When we host open houses in condo complexes, potential home buyers usually have a lot of questions about condo living.  We want to share a few of our thoughts with you on the ups and downs of buying a condo rather than a single family detached home.


Exterior Maintenance: Someone else handles the work on the exterior of your unit

Perks: Condos often provide amenities such as pools, parks, gyms, and community events

Price: Condos often have a lower sales price than single family detached homes Location: You may be able to purchase a condo in a central, popular part of town where there are few single family detached homes Security: The HOA may provide a security guard or security measures to make sure you and your property are protected.


Appreciation: Condos may appreciate more slowly than single family detached homes. A Realtor can help you check into this in your area.

Fees: HOA fees can be VERY costly. They typically range from $200-$600 per month, and cover the benefits you receive. This adds a large chunk of change to your monthly payment.

Special Assessments: Many people don't know about this. HOA boards have the legal right to impose special assessments on you for projects, repairs, or if the Board goes over their budget.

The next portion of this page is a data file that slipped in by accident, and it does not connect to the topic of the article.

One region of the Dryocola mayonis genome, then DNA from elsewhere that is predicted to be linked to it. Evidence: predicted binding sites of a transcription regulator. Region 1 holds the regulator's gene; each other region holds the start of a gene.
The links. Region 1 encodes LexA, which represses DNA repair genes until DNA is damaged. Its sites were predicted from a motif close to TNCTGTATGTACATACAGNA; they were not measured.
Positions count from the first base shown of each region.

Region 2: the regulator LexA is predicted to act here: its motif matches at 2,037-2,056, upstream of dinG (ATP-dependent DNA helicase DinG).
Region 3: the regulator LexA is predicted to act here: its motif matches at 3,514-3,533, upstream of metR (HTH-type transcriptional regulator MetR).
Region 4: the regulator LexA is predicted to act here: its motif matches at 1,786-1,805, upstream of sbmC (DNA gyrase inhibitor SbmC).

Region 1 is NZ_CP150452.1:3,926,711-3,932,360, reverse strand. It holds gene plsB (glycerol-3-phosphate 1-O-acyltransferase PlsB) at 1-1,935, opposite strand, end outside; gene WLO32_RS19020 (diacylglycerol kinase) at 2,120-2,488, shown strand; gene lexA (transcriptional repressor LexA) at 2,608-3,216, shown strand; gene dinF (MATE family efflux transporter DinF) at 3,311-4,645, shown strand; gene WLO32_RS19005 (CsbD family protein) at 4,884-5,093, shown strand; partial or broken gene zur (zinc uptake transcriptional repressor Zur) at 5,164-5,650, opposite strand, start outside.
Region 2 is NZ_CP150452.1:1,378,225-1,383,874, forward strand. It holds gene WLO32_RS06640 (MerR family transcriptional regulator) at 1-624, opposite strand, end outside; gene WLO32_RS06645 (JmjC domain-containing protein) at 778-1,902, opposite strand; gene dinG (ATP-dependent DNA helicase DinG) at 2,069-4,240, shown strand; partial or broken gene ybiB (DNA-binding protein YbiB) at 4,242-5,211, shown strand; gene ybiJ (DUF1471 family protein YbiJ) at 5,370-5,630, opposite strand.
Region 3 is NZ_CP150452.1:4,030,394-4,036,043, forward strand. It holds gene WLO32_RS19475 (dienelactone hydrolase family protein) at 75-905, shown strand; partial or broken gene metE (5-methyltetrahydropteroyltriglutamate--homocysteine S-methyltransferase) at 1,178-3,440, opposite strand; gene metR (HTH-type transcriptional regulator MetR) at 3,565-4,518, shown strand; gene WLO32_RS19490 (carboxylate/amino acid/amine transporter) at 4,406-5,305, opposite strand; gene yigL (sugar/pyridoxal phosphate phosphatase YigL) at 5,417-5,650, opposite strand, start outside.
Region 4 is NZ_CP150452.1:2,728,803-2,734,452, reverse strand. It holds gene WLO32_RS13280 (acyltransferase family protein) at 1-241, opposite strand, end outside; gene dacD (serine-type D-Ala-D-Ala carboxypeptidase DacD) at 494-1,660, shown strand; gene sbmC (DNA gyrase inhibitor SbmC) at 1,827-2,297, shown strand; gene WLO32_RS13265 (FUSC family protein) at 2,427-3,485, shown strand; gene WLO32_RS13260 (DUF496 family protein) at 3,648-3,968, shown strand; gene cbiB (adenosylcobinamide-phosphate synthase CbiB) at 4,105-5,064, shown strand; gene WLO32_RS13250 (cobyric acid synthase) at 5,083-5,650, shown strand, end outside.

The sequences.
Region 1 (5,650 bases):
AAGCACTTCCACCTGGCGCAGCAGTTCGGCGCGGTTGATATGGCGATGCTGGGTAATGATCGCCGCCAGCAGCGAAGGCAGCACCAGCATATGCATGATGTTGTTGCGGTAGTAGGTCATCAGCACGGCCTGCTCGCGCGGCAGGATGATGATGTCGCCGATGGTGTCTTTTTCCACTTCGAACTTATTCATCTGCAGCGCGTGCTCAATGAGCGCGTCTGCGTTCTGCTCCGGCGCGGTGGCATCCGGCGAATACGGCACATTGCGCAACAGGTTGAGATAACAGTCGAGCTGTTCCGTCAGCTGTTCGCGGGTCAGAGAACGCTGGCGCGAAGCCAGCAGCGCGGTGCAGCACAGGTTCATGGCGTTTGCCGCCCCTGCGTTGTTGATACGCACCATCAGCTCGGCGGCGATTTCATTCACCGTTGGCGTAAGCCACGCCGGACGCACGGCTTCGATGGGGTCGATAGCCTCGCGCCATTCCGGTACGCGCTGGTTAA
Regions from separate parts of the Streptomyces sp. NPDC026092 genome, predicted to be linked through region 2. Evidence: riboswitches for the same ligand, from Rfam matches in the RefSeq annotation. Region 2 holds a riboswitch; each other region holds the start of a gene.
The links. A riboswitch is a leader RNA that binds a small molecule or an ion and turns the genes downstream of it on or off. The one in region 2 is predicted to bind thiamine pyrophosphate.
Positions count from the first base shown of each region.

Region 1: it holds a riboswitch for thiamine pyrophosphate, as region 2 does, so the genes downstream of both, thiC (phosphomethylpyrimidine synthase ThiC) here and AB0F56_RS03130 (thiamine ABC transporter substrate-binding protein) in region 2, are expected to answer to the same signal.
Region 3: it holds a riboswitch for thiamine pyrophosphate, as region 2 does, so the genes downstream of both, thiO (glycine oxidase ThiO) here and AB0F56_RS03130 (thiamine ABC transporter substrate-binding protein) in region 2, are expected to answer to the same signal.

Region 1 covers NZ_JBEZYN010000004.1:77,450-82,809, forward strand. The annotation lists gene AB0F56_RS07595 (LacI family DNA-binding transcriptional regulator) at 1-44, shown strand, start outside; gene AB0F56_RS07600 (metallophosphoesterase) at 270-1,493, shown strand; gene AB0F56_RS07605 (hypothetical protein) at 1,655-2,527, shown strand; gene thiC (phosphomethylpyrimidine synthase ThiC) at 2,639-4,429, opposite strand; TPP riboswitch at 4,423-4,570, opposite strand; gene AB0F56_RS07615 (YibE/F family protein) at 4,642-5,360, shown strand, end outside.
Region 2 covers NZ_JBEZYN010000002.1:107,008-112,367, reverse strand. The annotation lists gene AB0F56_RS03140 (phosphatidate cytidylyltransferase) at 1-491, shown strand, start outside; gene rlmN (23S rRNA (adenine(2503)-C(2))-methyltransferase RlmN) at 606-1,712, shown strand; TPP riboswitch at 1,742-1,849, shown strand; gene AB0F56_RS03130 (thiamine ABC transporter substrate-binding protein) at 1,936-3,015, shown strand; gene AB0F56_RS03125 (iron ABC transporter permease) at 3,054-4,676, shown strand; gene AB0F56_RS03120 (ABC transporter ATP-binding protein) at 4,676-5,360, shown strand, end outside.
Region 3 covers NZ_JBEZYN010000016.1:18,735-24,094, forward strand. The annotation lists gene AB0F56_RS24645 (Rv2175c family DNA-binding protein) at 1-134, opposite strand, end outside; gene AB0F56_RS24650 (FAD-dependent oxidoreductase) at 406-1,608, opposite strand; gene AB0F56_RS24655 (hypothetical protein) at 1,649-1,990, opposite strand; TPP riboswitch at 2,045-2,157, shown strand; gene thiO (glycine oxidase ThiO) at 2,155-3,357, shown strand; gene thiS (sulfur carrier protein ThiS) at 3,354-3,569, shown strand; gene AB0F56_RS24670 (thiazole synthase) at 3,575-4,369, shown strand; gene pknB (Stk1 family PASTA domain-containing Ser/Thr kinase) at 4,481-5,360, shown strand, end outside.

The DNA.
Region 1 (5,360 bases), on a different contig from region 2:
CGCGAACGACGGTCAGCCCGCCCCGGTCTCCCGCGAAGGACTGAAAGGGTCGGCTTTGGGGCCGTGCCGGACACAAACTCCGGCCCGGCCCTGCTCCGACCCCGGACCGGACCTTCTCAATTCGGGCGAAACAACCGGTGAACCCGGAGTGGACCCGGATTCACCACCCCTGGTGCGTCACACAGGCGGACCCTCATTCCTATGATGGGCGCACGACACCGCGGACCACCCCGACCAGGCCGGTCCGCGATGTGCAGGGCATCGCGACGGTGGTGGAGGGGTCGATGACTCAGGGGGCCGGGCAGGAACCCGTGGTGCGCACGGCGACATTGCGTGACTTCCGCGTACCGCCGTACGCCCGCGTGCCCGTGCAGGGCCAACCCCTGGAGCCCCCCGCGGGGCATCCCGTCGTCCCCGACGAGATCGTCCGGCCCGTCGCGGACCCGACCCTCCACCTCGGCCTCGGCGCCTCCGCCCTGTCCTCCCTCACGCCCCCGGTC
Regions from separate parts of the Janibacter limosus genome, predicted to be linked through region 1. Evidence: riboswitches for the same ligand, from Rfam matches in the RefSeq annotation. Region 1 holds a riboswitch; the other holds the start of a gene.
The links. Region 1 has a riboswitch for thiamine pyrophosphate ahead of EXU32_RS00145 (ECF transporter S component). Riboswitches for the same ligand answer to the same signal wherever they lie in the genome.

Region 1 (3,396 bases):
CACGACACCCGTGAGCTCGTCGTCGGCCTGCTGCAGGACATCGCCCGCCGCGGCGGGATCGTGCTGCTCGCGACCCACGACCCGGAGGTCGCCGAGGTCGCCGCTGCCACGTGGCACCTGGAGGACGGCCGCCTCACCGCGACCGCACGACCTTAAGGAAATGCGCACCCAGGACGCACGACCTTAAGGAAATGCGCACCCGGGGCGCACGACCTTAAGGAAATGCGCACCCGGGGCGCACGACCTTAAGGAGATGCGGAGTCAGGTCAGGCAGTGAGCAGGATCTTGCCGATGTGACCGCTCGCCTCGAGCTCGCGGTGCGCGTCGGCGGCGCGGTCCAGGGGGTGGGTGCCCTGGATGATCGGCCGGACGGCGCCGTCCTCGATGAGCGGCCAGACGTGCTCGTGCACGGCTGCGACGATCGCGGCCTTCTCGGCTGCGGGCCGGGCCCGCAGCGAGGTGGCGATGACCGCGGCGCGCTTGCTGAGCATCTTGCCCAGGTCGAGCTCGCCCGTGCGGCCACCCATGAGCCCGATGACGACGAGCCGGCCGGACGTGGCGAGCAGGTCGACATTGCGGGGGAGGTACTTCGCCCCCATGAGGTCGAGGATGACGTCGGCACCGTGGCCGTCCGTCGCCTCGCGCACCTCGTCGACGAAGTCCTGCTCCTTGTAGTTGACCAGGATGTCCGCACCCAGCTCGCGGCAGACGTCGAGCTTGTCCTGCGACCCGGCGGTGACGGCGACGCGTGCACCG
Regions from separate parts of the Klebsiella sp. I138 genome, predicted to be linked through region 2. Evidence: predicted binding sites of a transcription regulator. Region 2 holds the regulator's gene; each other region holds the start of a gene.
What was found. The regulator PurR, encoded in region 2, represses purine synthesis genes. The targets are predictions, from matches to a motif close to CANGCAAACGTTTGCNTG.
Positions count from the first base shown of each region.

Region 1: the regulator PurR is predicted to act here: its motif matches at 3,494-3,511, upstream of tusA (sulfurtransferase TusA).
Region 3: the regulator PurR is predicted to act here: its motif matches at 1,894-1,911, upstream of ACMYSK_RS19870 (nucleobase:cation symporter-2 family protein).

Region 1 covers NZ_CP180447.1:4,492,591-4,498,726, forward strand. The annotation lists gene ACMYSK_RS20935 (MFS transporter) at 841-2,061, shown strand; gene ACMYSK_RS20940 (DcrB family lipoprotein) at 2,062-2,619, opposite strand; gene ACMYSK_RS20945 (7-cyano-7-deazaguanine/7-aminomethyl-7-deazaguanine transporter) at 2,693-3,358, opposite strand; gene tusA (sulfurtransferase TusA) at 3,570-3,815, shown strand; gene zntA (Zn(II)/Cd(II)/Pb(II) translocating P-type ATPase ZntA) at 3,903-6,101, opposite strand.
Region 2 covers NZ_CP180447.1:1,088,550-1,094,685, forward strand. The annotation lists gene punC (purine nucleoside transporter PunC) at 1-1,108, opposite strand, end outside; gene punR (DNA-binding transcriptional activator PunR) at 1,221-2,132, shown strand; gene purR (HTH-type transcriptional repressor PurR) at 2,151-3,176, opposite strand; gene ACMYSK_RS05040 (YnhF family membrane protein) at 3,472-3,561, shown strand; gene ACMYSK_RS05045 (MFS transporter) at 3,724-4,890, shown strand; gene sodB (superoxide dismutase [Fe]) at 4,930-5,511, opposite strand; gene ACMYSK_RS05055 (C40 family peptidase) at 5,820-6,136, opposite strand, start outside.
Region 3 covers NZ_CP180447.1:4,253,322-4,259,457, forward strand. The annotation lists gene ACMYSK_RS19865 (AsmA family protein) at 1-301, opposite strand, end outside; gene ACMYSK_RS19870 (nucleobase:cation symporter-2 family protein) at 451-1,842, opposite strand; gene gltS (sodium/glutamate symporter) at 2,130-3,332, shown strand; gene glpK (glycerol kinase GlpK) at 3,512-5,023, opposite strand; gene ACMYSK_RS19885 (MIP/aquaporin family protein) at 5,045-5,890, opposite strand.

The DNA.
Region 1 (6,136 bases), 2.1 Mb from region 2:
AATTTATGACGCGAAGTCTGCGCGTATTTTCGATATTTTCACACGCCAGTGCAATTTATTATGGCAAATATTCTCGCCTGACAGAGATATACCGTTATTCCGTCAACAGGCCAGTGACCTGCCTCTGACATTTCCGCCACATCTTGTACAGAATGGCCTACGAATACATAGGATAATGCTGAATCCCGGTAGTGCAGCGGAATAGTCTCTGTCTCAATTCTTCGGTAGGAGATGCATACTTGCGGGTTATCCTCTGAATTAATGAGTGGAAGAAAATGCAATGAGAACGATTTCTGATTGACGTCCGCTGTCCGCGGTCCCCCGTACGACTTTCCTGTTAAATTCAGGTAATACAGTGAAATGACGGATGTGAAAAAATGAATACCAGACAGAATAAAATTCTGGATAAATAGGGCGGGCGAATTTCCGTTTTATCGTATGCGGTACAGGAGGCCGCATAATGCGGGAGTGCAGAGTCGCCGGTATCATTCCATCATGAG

Limited Control: Don't like your landscaping or the look of the outside of your unit? Tough tutus. You typically have control over the interior of your property but limited (if any) control over anything outside of your walls.

Rules and Bylaws: Two words. Red. Tape. You often  have to get approval to add a screen door, change an exterior light fixture, and buy a new mailbox. There are rules about parking, trash cans, pets, satellite dishes, and much more.

Is condo living worth it?

It depends! If you can swing the HOA fees, want someone else to take care of some work for you, enjoy amenities, and are looking for a lower price point home, then yes, condo living may be for you. If you like to have a lot of creative control, detest rules, want quick appreciation on your property's value, and do not want the HOA Board knocking on your door asking for additional money, you will likely dislike condo living. Side Note: Condos can be great to buy, live in for 12 months, and then rent out. Many lenders only require 5% down for certain condos in San Diego, and you will get a better "owner occupied" mortgage rate if you live in the unit for 1 year. Condos can be an awesome investment in this way!

Posted by Christie Gray on
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